Joe Schmidt: Ireland’s slow start not down to belated arrival
Team bus arrived at Murrayfield eight minutes late before a sluggish first half
The Ireland team bus arrived eight minutes late at Murrayfield ahead of their opening Six Nations defeat to Scotland. Photograph: Inpho/Billy Stickland
The Ireland team arrived precisely eight minutes late to Murrayfield on Saturday afternoon. Turns out the police escort took an alternative route to what had been mapped in the Joe Schmidt master plan.
Not to be making a mountain out of a traffic jam but when the Irish players and coaches disembarked at the stadium they were further stalled by the kilted pipe band’s march onto the pitch. This meant another four to five minutes passed before our heroes were safely ensconced under the main stand where they could, finally, begin to tog out in peace.
Much ado about nothing perhaps, but Schmidt noted the issue on live television and repeated it to the gathered media before stating it was not a factor in the “sluggish” start that led to Scotland leading 21-8 at half-time.
“We arrived about 15 minutes late to the stadium and we were late for most things all first half,” he said.
Ireland, for the record, stayed at the Balmoral hotel on Princes Street in the middle of this wonderfully intact medieval city. It usually takes 18 minutes to drive the 3.2 kilometres from this luxury five star residence to Murrayfield.
“We certainly were on time leaving the hotel,” Schmidt stated. “It just took a long time. Those things happen, it’s certainly not an excuse for being late to things in the first half but it was probably just a reflection of the way the start of the day went for us.”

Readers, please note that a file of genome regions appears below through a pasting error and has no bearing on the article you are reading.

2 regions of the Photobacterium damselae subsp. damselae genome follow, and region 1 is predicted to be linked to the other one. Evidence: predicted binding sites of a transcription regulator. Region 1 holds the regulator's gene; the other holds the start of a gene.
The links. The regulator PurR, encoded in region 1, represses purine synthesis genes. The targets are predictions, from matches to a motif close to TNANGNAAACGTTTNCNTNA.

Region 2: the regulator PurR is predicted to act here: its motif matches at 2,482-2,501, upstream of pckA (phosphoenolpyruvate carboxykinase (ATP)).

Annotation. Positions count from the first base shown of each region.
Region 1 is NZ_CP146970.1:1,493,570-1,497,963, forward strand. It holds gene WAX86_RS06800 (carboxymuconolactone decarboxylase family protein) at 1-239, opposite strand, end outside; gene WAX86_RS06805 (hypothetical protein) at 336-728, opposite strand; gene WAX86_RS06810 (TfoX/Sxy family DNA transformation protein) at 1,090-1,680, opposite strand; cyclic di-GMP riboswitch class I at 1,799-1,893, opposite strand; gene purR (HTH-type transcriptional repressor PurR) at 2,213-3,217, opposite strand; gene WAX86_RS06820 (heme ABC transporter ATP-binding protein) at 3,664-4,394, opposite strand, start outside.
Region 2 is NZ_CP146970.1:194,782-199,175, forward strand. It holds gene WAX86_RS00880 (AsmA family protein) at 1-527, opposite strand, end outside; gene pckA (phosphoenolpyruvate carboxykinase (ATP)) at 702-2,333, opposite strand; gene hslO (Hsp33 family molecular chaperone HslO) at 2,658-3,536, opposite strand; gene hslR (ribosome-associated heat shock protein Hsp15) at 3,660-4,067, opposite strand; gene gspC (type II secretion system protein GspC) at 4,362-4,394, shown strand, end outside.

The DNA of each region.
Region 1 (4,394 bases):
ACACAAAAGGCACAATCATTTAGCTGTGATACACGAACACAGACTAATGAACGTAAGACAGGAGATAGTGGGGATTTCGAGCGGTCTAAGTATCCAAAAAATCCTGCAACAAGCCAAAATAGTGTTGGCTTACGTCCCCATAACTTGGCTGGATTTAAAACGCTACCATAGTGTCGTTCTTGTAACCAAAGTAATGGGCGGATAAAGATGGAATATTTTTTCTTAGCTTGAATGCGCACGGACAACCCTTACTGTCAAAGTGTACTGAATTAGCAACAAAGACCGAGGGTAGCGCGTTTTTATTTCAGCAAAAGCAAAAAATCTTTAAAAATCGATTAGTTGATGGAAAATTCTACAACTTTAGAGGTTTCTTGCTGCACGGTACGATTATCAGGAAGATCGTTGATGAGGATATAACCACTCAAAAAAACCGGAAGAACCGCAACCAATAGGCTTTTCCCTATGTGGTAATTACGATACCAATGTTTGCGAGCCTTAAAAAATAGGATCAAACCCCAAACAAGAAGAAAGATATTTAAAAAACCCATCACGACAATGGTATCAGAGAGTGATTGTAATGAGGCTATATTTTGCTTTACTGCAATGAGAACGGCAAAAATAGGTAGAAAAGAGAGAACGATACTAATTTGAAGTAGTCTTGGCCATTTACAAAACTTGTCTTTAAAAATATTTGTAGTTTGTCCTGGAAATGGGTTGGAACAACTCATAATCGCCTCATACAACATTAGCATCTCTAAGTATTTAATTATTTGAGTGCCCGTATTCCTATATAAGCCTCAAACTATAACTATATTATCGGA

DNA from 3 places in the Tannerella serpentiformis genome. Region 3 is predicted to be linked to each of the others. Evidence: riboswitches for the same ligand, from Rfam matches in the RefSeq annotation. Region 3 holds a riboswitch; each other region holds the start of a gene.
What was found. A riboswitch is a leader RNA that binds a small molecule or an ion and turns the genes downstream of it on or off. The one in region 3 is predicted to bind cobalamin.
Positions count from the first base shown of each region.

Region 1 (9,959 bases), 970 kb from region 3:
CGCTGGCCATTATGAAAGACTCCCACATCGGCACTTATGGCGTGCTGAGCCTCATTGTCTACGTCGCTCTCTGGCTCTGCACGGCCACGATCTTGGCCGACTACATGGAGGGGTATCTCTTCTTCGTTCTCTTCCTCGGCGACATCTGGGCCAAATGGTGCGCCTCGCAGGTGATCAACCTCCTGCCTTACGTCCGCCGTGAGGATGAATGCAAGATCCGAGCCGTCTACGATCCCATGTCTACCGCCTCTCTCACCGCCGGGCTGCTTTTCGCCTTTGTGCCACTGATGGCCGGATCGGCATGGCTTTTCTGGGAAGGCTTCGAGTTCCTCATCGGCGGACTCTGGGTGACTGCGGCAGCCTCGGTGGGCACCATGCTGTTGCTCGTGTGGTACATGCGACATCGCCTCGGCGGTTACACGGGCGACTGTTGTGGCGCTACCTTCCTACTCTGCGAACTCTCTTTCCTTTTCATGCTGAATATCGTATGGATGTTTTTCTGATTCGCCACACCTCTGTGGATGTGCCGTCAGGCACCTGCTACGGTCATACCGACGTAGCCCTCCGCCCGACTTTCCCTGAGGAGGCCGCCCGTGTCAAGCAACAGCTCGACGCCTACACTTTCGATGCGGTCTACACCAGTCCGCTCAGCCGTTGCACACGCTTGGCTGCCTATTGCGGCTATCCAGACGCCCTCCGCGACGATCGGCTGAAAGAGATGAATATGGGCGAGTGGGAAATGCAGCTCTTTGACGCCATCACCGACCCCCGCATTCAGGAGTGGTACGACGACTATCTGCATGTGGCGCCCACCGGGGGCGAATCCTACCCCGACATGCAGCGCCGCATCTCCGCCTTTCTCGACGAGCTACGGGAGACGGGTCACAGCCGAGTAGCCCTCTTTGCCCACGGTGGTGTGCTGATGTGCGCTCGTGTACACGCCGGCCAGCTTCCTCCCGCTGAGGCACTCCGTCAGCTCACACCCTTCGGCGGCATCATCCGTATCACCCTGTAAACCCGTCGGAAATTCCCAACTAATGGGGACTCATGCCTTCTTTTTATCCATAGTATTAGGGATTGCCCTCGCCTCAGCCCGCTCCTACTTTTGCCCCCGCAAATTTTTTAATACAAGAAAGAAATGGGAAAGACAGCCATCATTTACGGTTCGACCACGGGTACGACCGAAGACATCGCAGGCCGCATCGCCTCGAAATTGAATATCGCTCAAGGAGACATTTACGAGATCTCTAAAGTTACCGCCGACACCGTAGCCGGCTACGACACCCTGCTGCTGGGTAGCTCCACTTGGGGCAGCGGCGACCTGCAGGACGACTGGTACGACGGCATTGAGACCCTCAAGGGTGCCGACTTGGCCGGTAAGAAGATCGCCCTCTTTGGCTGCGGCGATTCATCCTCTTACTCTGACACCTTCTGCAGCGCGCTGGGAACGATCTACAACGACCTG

Conspiracy theories abound (they don’t really). The Scots outgoing coach Vern Cotter used to be Schmidt’s boss at Bay of Plenty in New Zealand and appreciated the former school teacher’s meticulous nature so much that he enticed him over to ASM Clermont Auvergne.
Nathan Hines is another member of the Scottish back room who acted as a hugely popular Leinster enforcer during Schmidt’s first season in Dublin before joining Cotter in Clermont so the pair of them would know all about his forensic attention to every minute detail.
The 12, or possibly even 13, minute delay did disrupt Paddy Jackson place kicking warm-up with the Ulster man subsequently missing the conversion of Keith Earls’ 26th minute try. Jackson recovered to slot his other three shots at goal.
All the Irish players interviewed post match played down the delay with one senior figure utterly dismissing the mere notion of offering it as an excuse, which begs the question: why bring it up at all?